The harbours here are fine, deep, and spacious, and Valetta seems a large, clean town; but the whole appearance of the island is bleak and barren; not a tree, nor bit of green, nor shade for the eye to rest on; all is rock, stone, glare, dust, sun, and broil; except a cactus, or an occasional prickly pear, nothing like a shrub or hedge is visible. The stone is yellow and soft, but sightly for building, and the effect clean and pretty. On the 18th we dined with a large party at the Governor's.

Three weeks at Malta, one of which was spent in quarantine, that most irritating, aggravating, and worrying position, passed slowly enough, and we joyfully accepted the offer of being taken in the Dream, to see Sicily, on our way to Naples. We had seen the lions of Malta, and had sufficiently deplored its barrenness and dullness; we likewise visited the cathedral of St. John, which in days of yore, when the paintings were bright and the gildings fresh, must have been gorgeously magnificent. The pavement is of pietra dura, covering the tombs of the knights; the altar has the rails and doors of solid silver, and was saved by being painted black during the time of the French, who committed various barbarous atrocities, pillaged every thing, and broke and defaced much of the fine pavement.

On the 1st of February we embarked on board the Dream, accompanied, as usual, by the Merlin, and joined by the Thérèse, Lord Desart's cutter. In the morning a bright sun and a fresh wind gave every hope of a favourable passage. We left the barbour filled with our gallant vessels of war, the Ganges, the Implacable, and the Edinburgh in quarantine; the Hastings and the Asia ready, the latter preparing for sea. When we were outside, it was discovered that the wind would not serve so well for Messina as to go round the other side of the island of Sicily to Palermo, the principal object of interest; we therefore were obliged to give up the former. We were soon abandoned by Lord Desart, whose destination was Alexandria.

The evening of the second day brought us within twenty miles of Palermo, in sight of a commanding, wild, bold coast. Here we lay becalmed, viewing the mountains we so anxiously wished to get round. While we were listlessly gazing on the glassy deep, a turtle was discovered asleep. Some of the sailors proposed trying to catch it; accordingly the boat was lowered, and they approached so gently, as not to disturb its slumbers, till, with a boat-hook, they turned it over on its back, before it had time to recover itself. It was a small one, of the hawk-billed description, and consequently not of the best sort. Nevertheless, we put it in a bucket of water, and fed it with bread. Another was seen, but being wider awake than its companion, was not caught.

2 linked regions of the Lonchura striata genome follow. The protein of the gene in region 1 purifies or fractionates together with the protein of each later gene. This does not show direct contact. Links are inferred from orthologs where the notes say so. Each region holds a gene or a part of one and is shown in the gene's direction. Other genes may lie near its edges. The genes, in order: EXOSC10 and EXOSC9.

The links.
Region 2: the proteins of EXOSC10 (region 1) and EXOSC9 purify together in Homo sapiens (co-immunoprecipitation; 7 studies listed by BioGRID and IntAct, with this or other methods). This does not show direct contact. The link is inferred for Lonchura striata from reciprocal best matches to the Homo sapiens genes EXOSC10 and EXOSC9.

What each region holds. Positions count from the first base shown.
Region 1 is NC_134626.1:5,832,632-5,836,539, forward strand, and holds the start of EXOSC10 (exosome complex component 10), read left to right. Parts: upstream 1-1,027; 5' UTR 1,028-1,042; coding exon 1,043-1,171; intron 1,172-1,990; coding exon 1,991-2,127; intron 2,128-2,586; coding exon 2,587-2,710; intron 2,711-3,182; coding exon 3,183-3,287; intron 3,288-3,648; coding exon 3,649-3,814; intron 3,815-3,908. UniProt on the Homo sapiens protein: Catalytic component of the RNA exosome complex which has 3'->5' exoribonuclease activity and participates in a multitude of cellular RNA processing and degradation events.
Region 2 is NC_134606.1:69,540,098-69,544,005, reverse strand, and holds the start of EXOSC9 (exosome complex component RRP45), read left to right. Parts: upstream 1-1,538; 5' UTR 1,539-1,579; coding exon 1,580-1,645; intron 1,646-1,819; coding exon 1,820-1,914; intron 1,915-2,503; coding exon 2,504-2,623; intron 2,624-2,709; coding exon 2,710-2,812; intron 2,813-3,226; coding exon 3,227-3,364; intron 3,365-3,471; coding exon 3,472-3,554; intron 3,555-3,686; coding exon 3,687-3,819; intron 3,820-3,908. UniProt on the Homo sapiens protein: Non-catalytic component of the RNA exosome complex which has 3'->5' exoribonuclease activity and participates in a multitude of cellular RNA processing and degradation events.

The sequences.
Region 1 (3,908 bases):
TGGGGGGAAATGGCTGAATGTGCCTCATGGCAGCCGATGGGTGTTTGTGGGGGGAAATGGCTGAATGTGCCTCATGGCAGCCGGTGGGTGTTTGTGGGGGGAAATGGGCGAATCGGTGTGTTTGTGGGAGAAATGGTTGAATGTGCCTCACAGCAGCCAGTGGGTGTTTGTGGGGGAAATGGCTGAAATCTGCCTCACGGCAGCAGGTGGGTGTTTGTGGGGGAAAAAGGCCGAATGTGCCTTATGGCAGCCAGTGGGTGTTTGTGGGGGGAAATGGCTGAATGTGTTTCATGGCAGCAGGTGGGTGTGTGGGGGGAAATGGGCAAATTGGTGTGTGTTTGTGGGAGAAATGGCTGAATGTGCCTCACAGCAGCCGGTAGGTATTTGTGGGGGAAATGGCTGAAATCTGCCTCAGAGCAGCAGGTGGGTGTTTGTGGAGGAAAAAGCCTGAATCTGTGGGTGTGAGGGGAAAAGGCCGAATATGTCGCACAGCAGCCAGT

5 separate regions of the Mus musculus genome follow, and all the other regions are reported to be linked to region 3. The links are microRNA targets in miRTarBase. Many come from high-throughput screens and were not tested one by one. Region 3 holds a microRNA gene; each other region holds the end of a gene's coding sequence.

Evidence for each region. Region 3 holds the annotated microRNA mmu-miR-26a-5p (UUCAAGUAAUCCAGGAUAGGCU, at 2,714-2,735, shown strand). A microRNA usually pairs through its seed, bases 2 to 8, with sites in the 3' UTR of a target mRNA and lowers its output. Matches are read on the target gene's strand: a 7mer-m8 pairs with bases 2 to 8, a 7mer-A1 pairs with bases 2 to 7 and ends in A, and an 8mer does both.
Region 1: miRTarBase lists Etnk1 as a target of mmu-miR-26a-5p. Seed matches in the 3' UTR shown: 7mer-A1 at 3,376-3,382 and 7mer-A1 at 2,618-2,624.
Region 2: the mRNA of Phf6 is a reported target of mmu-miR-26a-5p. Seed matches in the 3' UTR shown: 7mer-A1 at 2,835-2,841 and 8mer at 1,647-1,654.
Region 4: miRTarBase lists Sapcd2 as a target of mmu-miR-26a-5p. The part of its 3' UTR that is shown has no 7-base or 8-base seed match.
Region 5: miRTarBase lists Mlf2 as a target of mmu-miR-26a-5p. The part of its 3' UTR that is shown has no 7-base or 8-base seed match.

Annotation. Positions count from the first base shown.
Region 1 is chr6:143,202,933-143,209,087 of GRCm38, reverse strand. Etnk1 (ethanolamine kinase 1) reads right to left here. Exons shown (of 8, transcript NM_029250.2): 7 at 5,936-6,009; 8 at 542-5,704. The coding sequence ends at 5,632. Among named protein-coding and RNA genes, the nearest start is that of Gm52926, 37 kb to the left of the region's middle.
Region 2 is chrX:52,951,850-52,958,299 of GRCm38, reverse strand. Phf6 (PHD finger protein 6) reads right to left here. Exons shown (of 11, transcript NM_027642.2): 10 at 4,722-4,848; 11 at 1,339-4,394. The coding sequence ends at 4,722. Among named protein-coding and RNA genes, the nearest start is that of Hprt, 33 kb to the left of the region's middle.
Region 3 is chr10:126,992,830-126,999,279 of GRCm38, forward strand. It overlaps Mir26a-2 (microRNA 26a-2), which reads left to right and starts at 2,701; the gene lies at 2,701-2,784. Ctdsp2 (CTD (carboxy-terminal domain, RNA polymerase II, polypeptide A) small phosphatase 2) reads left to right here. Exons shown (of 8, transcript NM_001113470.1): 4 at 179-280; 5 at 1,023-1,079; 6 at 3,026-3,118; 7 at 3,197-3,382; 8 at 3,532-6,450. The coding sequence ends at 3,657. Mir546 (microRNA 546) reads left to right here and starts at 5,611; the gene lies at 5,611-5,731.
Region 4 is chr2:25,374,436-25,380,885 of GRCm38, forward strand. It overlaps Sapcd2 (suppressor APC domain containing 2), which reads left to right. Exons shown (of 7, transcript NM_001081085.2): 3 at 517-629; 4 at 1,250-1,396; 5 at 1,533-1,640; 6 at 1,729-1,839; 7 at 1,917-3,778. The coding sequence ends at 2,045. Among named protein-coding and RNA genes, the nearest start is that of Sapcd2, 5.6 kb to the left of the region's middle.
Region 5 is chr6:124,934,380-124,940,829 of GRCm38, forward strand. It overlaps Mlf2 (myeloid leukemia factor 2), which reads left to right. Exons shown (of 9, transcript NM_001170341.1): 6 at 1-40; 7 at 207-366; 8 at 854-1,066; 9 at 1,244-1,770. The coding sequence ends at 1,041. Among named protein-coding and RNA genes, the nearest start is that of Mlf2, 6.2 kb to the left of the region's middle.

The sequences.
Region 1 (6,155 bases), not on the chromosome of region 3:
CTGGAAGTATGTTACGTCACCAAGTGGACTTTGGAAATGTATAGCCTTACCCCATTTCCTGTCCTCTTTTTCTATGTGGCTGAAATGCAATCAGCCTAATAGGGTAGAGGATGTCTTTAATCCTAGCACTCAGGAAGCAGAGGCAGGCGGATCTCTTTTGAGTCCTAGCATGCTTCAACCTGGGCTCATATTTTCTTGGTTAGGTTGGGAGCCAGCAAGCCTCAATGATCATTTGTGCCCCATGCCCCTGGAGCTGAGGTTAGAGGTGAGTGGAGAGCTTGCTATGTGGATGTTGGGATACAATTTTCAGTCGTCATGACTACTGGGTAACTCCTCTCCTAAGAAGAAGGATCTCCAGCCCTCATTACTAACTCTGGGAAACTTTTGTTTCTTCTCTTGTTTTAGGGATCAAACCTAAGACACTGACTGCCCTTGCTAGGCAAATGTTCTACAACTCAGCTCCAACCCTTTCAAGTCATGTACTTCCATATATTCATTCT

Early on the morning of the 4th, we entered the bay of Palermo. The weather was delicious and as warm as July, and it was impossible to decide which was the clearer and brighter, the sea or the sky, though both were of that deep blue never seen in our gloomy isle. The first impression at Palermo is that of finding oneself in a deserted place, surrounded by faded grandeur and remains of better days ; but the beauty of the situation, and the picturesque appearance of the whole, baffle description. The churches, palaces, and houses, are generally pretty good, and a quay, or raised terrace by the sea, called the Marina, is overlooked by fine buildings, ending with gardens much to be admired. Still I was disappointed, as I vainly sought the Asiatic minarets and eastern palm-trees, described by Mrs. Starke. However, after the stony barrenness of Malta, the shade, the verdure, and the foliage, were doubly refreshing. The people at the customhouse were extremely troublesome, and insisted upon opening every box, which, considering our stay was not to exceed thirty-six hours, seemed an unnecessary ceremony. The inn was straggling and dirty, combining the luxury of satin mattresses with tiled floors and unwashed stone stairs. While our luggage was unpacking, we drove to La Favorita, the summer palace of the king. The road lay through an avenue of pepper-trees, groves of orange and lemon, and olivewoods. The distance is about four miles from Palermo; roses and hyacinths were in full bloom, with a July day. The gardens are neglected and ill kept, but with little trouble might be restored to their pristine excellence. We passed a fountain surrounded by yew-trees of great size, and entered this Chinese villa. We climbed to the top, and were repaid by a magnificent view of the high mountains, Monte Pellegrino, with its rugged ascent, and the distant city; while the blue sea was likewise visible on three sides.